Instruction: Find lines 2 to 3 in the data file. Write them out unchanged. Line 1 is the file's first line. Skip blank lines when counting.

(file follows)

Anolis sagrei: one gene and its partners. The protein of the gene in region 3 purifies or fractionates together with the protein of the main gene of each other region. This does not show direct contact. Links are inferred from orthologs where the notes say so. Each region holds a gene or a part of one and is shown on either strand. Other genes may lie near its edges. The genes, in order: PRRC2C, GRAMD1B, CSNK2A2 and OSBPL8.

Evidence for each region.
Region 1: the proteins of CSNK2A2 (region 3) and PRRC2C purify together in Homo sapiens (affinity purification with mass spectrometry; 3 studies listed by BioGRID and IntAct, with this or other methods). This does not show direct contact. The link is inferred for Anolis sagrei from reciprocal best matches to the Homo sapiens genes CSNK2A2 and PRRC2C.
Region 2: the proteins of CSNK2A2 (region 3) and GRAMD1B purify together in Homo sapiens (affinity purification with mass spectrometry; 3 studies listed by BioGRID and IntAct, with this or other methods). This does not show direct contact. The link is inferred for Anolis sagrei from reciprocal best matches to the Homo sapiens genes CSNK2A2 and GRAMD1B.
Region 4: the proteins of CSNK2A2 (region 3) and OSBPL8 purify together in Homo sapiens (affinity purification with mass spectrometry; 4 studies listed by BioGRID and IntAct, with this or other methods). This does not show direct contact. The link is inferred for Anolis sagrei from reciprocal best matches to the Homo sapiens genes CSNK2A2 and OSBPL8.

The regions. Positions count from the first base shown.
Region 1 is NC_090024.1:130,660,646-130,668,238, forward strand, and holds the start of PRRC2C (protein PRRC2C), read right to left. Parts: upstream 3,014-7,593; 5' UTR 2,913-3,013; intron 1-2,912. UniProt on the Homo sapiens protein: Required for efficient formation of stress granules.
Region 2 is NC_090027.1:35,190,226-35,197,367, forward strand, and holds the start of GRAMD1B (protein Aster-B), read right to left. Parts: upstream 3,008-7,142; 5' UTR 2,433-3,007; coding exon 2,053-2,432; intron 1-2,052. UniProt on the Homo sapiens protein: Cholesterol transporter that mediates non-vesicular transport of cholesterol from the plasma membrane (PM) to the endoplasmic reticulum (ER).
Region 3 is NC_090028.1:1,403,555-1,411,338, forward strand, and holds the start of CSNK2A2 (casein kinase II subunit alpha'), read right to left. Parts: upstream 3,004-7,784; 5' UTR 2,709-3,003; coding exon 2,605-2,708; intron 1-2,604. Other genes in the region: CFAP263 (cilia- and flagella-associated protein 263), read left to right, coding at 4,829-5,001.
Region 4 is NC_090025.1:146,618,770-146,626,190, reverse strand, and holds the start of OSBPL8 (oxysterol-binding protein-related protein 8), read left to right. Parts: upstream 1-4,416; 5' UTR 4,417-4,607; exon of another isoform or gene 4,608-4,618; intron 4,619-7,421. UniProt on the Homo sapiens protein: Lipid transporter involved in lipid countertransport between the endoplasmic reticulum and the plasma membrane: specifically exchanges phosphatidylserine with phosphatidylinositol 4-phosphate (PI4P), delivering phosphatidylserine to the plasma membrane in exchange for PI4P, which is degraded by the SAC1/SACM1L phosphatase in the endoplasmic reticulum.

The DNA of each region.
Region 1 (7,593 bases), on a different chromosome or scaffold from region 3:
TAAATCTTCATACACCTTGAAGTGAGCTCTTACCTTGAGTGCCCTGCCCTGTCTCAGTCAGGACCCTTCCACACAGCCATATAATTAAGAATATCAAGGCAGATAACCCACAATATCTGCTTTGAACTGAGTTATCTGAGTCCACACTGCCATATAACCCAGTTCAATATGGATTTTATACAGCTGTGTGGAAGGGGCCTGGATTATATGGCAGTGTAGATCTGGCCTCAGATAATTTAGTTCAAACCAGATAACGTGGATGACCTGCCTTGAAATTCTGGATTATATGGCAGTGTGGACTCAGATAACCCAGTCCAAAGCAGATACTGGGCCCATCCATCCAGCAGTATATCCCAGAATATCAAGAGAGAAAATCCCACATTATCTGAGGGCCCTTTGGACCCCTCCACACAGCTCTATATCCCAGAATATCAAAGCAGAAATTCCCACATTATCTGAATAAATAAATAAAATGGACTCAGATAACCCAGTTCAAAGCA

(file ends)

Evidence for each region.
Region 1: the proteins of CSNK2A2 (region 3) and PRRC2C purify together in Homo sapiens (affinity purification with mass spectrometry; 3 studies listed by BioGRID and IntAct, with this or other methods). This does not show direct contact. The link is inferred for Anolis sagrei from reciprocal best matches to the Homo sapiens genes CSNK2A2 and PRRC2C.